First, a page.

May I respond to the comments published in newspaper regarding the Tesco's redevelopment proposals and the role that GRASS - Goodmayes Residents Association - has played.

Can I state from the outset that we, as a registered charity, do not seek to influence by coercion or by expressing public outrage. This, in our experience, has proved both unhelpful and detrimental to the aims and aspirations of local residents in the past. We prefer to enter into dialogue, ascertain the facts and, through reasoned discussions, try to influence the outcomes.

For more than a decade we have supported the community in Goodmayes.

We have been in dialogue with Weston Homes since their first public consultation in March - eight months ago. We have voiced our legitimate concerns to them and received positive responses

Many of the concerns that were voiced as 'outrage' in your article and by your correspondents in your 'Letters' page have been addressed by the developers and clarified during our discussions.

We, like others, still have areas that worry us - the provision of parking and its effect on street parking locally is one but don't blame the developers, rant and rave at your local council and, more influentially, at the Mayor of London for his bizarre planning policy of zero parking - but we have reason to believe from our previous discussions with Weston Homes that these can be addressed at the planning stage.

Plans confirmed and ready to go

Michael Green, Headley Drive, Ilford, writes:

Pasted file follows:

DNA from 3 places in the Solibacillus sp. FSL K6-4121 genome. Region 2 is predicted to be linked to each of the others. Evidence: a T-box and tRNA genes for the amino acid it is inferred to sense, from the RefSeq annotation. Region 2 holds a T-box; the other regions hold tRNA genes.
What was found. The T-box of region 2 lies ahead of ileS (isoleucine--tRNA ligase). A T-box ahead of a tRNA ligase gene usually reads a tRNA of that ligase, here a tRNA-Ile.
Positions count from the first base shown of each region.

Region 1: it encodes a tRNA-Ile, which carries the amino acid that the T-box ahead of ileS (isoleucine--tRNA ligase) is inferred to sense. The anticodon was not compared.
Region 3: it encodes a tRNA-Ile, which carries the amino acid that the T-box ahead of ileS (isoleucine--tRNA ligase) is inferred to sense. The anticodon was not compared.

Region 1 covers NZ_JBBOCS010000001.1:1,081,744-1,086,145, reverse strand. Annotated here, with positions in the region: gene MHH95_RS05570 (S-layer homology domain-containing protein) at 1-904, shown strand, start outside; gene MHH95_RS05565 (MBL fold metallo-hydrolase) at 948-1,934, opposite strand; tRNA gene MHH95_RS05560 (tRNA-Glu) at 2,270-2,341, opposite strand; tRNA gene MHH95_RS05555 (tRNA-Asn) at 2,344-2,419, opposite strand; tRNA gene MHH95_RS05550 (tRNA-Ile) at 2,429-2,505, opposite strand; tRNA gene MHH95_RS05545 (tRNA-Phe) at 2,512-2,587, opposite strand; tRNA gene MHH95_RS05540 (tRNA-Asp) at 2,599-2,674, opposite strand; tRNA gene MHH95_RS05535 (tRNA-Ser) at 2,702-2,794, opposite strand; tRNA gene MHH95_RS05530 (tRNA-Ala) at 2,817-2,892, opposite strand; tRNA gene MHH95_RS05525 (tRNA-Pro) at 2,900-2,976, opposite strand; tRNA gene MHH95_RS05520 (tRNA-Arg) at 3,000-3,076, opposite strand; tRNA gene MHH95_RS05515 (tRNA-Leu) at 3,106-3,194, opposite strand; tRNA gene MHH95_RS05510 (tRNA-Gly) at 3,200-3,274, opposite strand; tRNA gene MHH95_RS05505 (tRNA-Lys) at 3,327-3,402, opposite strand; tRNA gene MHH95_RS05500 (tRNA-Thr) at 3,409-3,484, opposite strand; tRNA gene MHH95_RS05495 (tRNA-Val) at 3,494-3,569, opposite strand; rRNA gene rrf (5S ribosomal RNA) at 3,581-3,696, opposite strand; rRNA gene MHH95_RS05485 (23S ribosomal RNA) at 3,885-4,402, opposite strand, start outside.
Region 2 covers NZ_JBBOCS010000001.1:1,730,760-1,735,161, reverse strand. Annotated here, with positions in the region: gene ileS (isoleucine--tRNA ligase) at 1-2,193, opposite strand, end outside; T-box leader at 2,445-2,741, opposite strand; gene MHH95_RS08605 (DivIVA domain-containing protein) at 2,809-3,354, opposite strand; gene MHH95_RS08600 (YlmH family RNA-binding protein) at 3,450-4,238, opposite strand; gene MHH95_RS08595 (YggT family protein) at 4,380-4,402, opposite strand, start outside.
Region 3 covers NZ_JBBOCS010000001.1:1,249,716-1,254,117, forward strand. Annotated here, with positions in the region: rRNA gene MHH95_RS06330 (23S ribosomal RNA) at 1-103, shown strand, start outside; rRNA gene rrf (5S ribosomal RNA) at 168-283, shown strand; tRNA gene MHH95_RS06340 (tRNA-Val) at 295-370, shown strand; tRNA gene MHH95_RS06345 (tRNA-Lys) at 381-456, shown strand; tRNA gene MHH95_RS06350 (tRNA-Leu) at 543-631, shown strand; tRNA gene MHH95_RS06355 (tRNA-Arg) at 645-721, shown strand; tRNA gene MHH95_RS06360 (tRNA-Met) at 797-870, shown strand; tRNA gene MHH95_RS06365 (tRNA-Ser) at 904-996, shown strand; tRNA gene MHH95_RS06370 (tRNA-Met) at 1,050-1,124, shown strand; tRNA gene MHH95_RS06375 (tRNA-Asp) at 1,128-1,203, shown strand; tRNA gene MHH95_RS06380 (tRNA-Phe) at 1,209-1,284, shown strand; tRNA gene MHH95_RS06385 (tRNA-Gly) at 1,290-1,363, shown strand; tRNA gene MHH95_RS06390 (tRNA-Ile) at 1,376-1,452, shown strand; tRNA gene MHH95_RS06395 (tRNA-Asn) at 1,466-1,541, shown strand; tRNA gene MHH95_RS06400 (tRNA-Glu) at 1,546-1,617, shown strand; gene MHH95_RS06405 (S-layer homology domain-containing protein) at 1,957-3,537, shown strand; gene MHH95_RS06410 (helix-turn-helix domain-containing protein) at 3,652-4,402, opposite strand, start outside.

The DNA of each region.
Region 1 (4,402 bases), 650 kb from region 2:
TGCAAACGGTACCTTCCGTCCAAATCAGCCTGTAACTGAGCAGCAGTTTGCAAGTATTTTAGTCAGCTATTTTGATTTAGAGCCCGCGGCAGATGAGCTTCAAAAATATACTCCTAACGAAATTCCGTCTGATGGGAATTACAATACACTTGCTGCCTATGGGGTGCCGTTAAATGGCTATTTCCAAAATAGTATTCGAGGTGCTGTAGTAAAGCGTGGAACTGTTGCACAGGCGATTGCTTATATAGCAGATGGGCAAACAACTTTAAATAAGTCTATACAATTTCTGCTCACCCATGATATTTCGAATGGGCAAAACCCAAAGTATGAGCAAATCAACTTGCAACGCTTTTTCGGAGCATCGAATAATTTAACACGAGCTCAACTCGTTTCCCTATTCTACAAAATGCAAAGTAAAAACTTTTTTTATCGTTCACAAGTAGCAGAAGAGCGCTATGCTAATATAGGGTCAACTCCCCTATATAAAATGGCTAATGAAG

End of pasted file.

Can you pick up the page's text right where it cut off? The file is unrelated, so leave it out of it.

I wonder if officer(s) of the council can advise why they are still calling the process to interfere with the Gants Hill library a consultation, when I have received a letter from my doctor's surgery and I quote:

"the move to Kenwood Gardens is temporary whilst the new permanent site for the practice in a Health and Wellbeing Centre at Gants Hill Library is developed".

This appears to indicate that the council has plans confirmed and ready to go.

To my knowledge the word consultation means to meet and discuss matters BEFORE making a policy, ergo may I again ask if council officer(s) can help with my enquiry, of which there are many locals who might benefit from such a clarification.

Save historic and cultural venues

Paul Scott, Arundel Gardens, Ilford,writes:

Redbridge Council should commit to actively saving more of our historic, social and cultural venues.

Developers like Tide Construction Limited need to look at alternative sites for student accommodation which should actually be for local college students any way. Groups such as Save The Valentine are rightly campaigning to prevent valuable heritage assets being lost to Gants Hill. Even the new London Plan has stated that pubs, clubs as well as music and film venues need more legal protection from demolition.

Also bearing in mind there is a covenant protecting The Valentine Pub from development or change of use either for many decades in to the future and that ought to be respected. More needs to be done in terms of addressing the environmental impact of these residential schemes.